|Publication number||US5311082 A|
|Application number||US 07/810,769|
|Publication date||May 10, 1994|
|Filing date||Dec 17, 1991|
|Priority date||Dec 17, 1991|
|Publication number||07810769, 810769, US 5311082 A, US 5311082A, US-A-5311082, US5311082 A, US5311082A|
|Original Assignee||National Semiconductor Corporation|
|Export Citation||BiBTeX, EndNote, RefMan|
|Patent Citations (6), Non-Patent Citations (4), Referenced by (6), Classifications (6), Legal Events (5)|
|External Links: USPTO, USPTO Assignment, Espacenet|
1. Field of the Invention
This invention relates to integrated circuit level translators, and more particularly to CMOS to ECL output level translators.
2. Description of Related Art
BiCMOS integrated circuits are suitable for applications requiring higher levels of performance than effectively achieved by traditional CMOS integrated circuits. For example, gate arrays incorporate BiCMOS buffers/drivers to maintain the density advantage of CMOS technology while providing the high drive capacity of bipolar technology. The BiCMOS technology allows designers to create fast ECL input/output ("I/O") circuits and high performance CMOS interfaces.
An example of a CMOS to ECL translator 100 is illustrated in FIG. 1. Transistors 112 and 114 are P-channel and N-channel CMOS transistors respectively, the gates of which share a common CMOS input 116. The drains of transistors 112 and 114 are connected to one another and to the base of an NPN transistor 122, which forms one typical branch of an ECL current switch 120. The other branch of the ECL current switch 120 is formed by NPN transistors 124 and 126, which have shorted collector-base junctions. The two branches of the ECL current switch 120 are connected to VCC 118 through respective resistors 123 and 127, and are connected to VEE through a current source 128. The level translator 100 is described in more detail in Alvarez, A.R., BiCMOS Technology and Applications, Kluwer Academic Publishers, Boston, 1989, page 218. The output 130, which is taken from the shorted collector-base of transistor 126, generally is applied to an emitter follower such as 140. A similar translator using an emitter follower driven by a reference voltage VCSB instead of the current source 128 is described in Gallia, James D. et al., "High-performance BiCMOS 100K-gate array," IEEE Journal of Solid State Circuits, Vol. 25, No. 1, February 1990, pp. 142-49.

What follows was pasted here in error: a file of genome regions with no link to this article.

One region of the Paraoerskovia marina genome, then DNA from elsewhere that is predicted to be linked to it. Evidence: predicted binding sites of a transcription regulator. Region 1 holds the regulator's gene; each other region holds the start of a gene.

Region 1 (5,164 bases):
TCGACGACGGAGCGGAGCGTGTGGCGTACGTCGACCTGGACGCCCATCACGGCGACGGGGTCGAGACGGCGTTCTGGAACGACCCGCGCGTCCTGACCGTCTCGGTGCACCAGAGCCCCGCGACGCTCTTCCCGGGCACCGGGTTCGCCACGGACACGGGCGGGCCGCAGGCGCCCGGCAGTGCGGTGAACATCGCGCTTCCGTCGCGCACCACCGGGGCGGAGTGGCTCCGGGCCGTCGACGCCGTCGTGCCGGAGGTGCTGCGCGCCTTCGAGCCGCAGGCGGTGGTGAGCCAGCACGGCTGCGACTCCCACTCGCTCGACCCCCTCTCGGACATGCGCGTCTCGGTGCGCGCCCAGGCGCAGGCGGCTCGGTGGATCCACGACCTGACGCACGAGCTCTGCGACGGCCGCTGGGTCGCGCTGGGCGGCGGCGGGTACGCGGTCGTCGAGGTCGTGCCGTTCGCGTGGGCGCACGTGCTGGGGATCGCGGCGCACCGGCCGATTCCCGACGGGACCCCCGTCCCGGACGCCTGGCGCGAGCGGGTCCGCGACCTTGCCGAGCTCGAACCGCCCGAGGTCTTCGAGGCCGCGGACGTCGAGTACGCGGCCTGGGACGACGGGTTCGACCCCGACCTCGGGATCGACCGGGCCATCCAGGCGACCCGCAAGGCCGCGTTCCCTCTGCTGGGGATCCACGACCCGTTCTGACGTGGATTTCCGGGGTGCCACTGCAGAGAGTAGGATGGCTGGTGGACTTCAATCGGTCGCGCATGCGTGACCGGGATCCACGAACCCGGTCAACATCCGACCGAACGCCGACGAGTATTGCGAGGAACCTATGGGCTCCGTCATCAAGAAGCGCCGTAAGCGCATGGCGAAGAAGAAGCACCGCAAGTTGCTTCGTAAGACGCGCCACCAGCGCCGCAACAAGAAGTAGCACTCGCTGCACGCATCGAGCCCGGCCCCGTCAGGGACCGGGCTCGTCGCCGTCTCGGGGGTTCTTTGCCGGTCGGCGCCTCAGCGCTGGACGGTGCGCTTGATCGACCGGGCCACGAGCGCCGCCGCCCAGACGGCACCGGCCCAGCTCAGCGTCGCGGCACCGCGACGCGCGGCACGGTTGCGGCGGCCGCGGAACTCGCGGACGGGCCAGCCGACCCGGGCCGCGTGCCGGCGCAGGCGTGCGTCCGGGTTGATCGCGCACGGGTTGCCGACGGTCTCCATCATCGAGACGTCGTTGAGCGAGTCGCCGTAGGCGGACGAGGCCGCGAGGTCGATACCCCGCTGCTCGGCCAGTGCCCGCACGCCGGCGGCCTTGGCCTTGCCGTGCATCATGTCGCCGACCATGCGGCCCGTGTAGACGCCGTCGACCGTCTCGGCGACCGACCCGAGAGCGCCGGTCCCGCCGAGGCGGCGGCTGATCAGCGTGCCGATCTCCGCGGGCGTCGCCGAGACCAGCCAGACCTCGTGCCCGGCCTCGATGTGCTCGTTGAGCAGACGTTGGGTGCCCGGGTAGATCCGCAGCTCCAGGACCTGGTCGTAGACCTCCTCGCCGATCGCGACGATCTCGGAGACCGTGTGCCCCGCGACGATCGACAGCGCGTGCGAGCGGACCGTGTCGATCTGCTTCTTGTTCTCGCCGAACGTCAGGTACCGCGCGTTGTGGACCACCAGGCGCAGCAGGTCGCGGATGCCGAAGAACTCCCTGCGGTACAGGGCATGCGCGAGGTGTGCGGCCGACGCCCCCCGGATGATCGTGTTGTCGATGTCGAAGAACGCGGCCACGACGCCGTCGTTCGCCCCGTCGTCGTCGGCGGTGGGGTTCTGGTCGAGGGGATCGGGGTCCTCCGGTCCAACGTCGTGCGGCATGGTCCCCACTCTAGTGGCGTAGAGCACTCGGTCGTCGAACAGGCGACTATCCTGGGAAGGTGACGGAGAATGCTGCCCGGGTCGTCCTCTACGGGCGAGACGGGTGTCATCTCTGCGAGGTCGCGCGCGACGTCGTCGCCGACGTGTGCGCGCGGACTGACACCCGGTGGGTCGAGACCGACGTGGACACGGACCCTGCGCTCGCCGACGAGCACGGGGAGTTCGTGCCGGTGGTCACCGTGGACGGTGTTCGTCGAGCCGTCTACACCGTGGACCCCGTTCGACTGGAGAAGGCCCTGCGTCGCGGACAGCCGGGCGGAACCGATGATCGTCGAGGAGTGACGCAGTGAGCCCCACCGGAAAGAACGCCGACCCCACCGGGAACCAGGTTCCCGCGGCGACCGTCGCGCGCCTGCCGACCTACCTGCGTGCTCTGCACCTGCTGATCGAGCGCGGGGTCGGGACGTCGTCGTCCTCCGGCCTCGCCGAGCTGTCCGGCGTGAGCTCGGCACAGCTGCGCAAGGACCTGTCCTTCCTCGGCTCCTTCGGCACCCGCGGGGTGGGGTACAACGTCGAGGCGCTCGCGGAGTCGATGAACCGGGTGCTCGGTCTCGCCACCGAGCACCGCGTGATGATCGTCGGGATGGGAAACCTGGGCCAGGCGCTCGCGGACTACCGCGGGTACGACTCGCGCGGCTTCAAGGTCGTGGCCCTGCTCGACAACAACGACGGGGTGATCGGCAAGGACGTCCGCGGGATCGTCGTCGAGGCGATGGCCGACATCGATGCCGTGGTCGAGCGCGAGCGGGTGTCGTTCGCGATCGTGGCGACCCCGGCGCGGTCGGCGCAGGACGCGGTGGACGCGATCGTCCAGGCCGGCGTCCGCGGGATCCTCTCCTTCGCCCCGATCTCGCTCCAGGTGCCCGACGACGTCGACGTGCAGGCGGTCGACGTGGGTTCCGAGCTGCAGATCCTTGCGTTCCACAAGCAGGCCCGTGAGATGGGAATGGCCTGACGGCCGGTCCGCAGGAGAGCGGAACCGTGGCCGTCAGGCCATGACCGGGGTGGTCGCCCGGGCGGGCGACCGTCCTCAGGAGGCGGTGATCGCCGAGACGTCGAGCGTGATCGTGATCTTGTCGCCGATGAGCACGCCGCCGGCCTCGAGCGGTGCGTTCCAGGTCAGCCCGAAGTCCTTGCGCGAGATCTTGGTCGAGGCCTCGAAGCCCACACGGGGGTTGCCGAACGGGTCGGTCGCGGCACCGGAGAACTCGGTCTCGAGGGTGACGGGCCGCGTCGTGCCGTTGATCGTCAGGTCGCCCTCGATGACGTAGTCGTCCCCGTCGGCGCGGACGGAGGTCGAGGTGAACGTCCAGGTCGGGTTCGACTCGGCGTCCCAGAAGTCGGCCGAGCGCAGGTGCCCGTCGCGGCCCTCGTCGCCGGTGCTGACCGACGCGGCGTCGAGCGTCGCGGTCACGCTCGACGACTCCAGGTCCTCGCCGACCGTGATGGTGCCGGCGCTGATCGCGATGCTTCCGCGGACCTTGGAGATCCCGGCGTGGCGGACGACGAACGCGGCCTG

For applications requiring a normal buffer, the low level on output line 130 is about minus 0.9 volts, which results in about minus 1.7 volts on the emitter of the bipolar buffer transistor 142. In other words, the buffer transistor 142 is never off, but instead is swing controlled. For bus driver applications requiring a cutoff buffer, the transistor 142 should be off when line 130 is low. In such applications, the value of impedance 152 of the bus 150 typically is fifty ohms, and the value of resistor 127 is chosen to ensure that the transistor 142 is off. A suitable output voltage on line 130 under these circumstances would be about minus 1.5 volts, for example.
Unfortunately, the power consumption of the CMOS to ECL translator of FIG. 1 is on the order of conventional ECL buffers. This level of power consumption is inconvenient for ECL LSI integrated circuits, and is excessive for BiCMOS VLSI integrated circuits.
The present invention provides effective translation of CMOS signal levels to ECL signal levels at a low level of power dissipation suitable for BiCMOS VLSI integrated circuits.
The present invention is particularly advantageous for applications of BiCMOS level translators requiring sufficient power to drive a data bus with relatively low average power dissipation.